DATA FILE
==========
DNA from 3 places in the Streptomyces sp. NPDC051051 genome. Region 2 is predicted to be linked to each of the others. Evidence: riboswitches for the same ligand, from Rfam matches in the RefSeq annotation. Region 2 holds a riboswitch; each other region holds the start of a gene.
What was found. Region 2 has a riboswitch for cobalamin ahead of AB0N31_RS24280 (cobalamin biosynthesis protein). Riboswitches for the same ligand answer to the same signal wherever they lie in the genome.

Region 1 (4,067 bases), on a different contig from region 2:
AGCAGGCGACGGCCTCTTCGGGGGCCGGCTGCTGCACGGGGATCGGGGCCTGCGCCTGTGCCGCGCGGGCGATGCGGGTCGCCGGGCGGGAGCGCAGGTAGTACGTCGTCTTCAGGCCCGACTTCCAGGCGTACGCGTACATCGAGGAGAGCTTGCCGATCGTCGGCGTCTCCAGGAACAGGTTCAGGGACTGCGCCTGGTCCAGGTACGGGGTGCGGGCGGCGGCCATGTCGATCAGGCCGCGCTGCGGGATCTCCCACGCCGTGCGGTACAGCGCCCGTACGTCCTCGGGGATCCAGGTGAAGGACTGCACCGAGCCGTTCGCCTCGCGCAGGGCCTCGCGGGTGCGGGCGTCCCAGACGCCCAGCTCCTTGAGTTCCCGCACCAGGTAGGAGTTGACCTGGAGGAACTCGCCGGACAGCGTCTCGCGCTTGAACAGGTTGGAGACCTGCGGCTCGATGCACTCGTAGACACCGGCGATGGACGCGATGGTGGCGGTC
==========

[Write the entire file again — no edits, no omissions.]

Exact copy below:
DNA from 3 places in the Streptomyces sp. NPDC051051 genome. Region 2 is predicted to be linked to each of the others. Evidence: riboswitches for the same ligand, from Rfam matches in the RefSeq annotation. Region 2 holds a riboswitch; each other region holds the start of a gene.
What was found. Region 2 has a riboswitch for cobalamin ahead of AB0N31_RS24280 (cobalamin biosynthesis protein). Riboswitches for the same ligand answer to the same signal wherever they lie in the genome.

Region 1 (4,067 bases), on a different contig from region 2:
AGCAGGCGACGGCCTCTTCGGGGGCCGGCTGCTGCACGGGGATCGGGGCCTGCGCCTGTGCCGCGCGGGCGATGCGGGTCGCCGGGCGGGAGCGCAGGTAGTACGTCGTCTTCAGGCCCGACTTCCAGGCGTACGCGTACATCGAGGAGAGCTTGCCGATCGTCGGCGTCTCCAGGAACAGGTTCAGGGACTGCGCCTGGTCCAGGTACGGGGTGCGGGCGGCGGCCATGTCGATCAGGCCGCGCTGCGGGATCTCCCACGCCGTGCGGTACAGCGCCCGTACGTCCTCGGGGATCCAGGTGAAGGACTGCACCGAGCCGTTCGCCTCGCGCAGGGCCTCGCGGGTGCGGGCGTCCCAGACGCCCAGCTCCTTGAGTTCCCGCACCAGGTAGGAGTTGACCTGGAGGAACTCGCCGGACAGCGTCTCGCGCTTGAACAGGTTGGAGACCTGCGGCTCGATGCACTCGTAGACACCGGCGATGGACGCGATGGTGGCGGTC